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The Oort cloud is a hypothetical structure based on our observation of long-period comets. There are currently proposals to design probes to confirm the existence of the Oort cloud.

Oort cloud

Now, sending a probe would have other benefits, but why can't we observe the Oort cloud with a telescope?

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I think an Oort probe in our lifetime is unrealistic and actually irrational! The Oort cloud starts about 2000 AU out. It would take generations to arrive there with foreseable propulsion technology. Even if launched today, it might well be surpassed by a far superior probe 50 years later. And besides, where to go if no target has been observed by telescope before? The Oort cloud is a very empty space. I'd like to see one of those proposals for an Oort probe, because I don't understand how the concept could work. –  LocalFluff May 14 at 9:30
"Even if launched today, it might well be surpassed by a far superior probe 50 years later." This will always be true, and is an argument for doing nothing forever. –  Marc May 23 at 1:29

2 Answers 2

up vote 7 down vote accepted

Here's an answer I wrote for a question on Space.SE, but which applies equally well here. Let's talk about the Hubble space telescope, which would be much better at observing these comets than any ground telescope:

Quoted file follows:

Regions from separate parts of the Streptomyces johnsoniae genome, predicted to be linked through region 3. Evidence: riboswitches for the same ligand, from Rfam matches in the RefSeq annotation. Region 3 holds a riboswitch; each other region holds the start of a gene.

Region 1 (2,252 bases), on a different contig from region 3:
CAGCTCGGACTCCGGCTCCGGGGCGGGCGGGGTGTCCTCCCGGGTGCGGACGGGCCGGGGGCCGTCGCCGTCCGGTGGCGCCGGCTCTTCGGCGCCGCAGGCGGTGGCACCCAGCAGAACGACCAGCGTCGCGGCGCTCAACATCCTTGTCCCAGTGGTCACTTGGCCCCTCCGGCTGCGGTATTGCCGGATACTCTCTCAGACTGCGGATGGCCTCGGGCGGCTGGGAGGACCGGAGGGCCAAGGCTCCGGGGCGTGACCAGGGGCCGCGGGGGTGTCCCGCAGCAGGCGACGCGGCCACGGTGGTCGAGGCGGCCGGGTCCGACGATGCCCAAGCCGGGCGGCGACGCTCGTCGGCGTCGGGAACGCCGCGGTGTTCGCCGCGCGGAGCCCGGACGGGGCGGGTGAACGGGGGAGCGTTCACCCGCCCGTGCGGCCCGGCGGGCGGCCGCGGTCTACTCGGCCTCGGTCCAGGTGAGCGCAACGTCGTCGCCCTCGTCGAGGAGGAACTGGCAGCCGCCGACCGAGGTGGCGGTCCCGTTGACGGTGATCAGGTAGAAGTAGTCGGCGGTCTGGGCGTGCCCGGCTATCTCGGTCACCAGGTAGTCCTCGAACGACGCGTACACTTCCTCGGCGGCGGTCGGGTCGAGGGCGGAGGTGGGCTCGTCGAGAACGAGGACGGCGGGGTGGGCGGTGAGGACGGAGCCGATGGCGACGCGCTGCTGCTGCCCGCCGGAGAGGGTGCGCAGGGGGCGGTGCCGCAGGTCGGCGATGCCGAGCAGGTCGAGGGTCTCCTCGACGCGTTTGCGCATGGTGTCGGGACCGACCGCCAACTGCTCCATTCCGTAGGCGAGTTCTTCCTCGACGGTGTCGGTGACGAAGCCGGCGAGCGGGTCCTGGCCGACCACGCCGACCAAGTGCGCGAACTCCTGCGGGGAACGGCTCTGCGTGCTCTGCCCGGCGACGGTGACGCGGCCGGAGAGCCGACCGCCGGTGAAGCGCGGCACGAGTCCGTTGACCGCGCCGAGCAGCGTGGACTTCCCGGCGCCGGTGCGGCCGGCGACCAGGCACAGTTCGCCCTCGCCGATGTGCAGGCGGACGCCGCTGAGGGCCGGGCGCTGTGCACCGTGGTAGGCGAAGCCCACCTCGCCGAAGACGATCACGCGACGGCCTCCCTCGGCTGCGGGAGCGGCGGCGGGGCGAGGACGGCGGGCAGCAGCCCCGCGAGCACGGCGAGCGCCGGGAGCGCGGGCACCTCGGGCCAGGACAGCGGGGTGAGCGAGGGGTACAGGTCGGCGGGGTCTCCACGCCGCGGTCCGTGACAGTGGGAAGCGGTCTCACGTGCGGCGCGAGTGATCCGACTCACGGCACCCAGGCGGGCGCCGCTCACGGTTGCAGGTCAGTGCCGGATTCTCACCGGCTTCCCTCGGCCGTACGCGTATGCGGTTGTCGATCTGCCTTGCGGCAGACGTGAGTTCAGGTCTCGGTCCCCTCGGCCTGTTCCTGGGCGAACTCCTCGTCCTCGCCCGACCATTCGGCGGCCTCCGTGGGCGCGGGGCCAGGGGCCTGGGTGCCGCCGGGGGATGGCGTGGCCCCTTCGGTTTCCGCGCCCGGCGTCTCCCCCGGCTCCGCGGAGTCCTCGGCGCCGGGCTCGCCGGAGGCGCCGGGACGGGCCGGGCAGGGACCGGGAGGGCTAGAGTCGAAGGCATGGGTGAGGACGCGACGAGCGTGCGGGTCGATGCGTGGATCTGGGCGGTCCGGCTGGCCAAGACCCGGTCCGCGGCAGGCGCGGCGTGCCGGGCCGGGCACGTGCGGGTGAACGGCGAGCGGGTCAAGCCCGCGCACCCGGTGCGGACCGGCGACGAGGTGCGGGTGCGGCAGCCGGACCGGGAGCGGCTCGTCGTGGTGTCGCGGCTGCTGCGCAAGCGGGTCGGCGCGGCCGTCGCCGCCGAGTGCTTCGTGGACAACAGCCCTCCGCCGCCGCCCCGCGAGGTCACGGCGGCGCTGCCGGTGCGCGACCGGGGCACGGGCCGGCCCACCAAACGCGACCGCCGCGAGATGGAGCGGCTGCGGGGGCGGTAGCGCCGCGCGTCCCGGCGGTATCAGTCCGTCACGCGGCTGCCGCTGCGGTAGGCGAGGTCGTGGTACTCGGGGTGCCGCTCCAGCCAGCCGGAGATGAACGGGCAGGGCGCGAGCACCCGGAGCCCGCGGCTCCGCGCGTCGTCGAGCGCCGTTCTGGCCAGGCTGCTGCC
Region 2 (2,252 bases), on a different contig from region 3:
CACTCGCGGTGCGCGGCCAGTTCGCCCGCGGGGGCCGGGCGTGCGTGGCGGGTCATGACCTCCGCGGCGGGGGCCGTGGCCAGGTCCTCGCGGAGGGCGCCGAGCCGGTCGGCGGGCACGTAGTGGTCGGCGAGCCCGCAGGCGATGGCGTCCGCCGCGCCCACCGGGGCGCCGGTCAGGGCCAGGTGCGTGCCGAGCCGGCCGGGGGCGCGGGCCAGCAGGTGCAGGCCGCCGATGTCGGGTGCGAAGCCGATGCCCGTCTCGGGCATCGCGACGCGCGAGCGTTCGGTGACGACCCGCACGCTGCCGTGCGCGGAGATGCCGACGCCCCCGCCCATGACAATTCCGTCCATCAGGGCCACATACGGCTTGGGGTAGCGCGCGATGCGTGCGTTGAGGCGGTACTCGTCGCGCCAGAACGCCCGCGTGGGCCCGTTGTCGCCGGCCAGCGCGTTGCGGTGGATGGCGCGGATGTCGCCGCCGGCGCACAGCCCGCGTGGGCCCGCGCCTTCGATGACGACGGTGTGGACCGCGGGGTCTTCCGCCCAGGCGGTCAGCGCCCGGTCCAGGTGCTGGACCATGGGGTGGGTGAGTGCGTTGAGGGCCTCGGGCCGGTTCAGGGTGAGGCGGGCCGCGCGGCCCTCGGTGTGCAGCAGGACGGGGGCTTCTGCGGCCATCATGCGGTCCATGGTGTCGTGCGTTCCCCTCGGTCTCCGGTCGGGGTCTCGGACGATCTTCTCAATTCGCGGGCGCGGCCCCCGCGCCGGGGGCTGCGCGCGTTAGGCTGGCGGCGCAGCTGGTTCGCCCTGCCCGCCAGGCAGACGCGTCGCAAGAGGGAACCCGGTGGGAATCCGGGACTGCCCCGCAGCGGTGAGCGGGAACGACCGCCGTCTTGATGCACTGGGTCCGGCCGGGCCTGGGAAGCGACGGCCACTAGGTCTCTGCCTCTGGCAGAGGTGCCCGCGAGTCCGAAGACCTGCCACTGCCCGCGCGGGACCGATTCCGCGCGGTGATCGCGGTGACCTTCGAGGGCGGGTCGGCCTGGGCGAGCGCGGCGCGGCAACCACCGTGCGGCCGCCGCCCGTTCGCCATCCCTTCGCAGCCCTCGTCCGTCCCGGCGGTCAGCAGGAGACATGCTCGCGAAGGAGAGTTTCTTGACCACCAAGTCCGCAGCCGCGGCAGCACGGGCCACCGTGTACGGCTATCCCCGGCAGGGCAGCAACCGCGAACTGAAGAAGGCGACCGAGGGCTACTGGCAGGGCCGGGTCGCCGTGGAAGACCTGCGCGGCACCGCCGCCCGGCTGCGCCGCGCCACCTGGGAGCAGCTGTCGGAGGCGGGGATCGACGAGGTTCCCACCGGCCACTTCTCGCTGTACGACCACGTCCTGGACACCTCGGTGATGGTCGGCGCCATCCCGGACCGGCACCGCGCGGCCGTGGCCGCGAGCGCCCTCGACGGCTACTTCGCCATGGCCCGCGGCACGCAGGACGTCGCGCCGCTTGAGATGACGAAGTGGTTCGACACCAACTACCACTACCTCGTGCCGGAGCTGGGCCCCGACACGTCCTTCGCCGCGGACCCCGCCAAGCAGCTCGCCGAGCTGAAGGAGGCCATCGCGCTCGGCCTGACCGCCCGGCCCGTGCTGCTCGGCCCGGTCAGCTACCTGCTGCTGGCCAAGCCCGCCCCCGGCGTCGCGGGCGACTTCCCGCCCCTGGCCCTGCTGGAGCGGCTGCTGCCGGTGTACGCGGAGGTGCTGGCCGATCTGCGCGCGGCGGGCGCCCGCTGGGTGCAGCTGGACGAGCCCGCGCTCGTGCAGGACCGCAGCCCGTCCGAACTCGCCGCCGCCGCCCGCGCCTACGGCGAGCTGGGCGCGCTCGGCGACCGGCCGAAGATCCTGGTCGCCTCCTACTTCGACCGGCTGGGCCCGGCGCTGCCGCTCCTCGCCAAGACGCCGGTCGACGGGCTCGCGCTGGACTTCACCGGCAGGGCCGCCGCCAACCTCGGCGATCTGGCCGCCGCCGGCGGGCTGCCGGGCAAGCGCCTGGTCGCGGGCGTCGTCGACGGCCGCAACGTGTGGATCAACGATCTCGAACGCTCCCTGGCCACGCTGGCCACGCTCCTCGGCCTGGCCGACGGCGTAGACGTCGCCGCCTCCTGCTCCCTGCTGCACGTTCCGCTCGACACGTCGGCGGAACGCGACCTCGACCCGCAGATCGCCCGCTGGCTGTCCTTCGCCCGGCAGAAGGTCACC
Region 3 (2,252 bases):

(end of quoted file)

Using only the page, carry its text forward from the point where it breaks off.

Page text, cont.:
From astroengine.com

Using the equation: (d / D) × c = φ

where d is the diameter of the Oort Cloud comet (some estimates put this number at an upper limit of 300 km for the diameter of a cometary nucleus), $D$ is the distance from the Oort Cloud to Hubble (0.3 light years, or 3×1015 metres – distance at which it is theorized there is the highest density of Oort Cloud objects), c is a constant (c = 206265) and φ is the telescope resolution.

So what resolution do we need to image an Oort Cloud object, 300 km in diameter, from 0.3 light years away? If we plug in the numbers we get:

φ = 2.06×10-5 = 0.00002 arc-seconds

The resolving power of Hubble is 0.1 arc-seconds, and is therefore useless at detecting anything below this angular size; Oort Cloud comets (although pretty big at an upper limit of 300 km) simply cannot be observed by the world’s most advanced space-based optical observatory.

How big would a telescope have to be? Well, from the same article:

But how big would an Oort Cloud observing telescope have to be to resolve a cometary nucleus 300 km wide at a distance of 0.3 light years away? Using the simple relationship R = 11.6 / w, where R is the resolving power (R = 0.00002/2; the reason for halving our resolving power is given by Phil), and w is the width of the telescope mirror, we rearrange to get:

w = 11.6 / 0.00001 = 1.16×106 cm = 11.6 km

As you can see, such a telescope would be huge.

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It seems that this new telescope might be able to observe the Oort Cloud. –  called2voyage Dec 12 '13 at 17:33

I had a chat with a European PhD student who plans to make an attempt to find Oort cloud objects in data from the Gaia space telescope. This could be possible thanks to microlensing events when an Oort object transits (near) a background star and relativistically magnifies the star's light for a moment.

Best case is that in a few years we will have a map of a statistically useful number of Oort cloud objects. Enough to claim that we have "seen" it.

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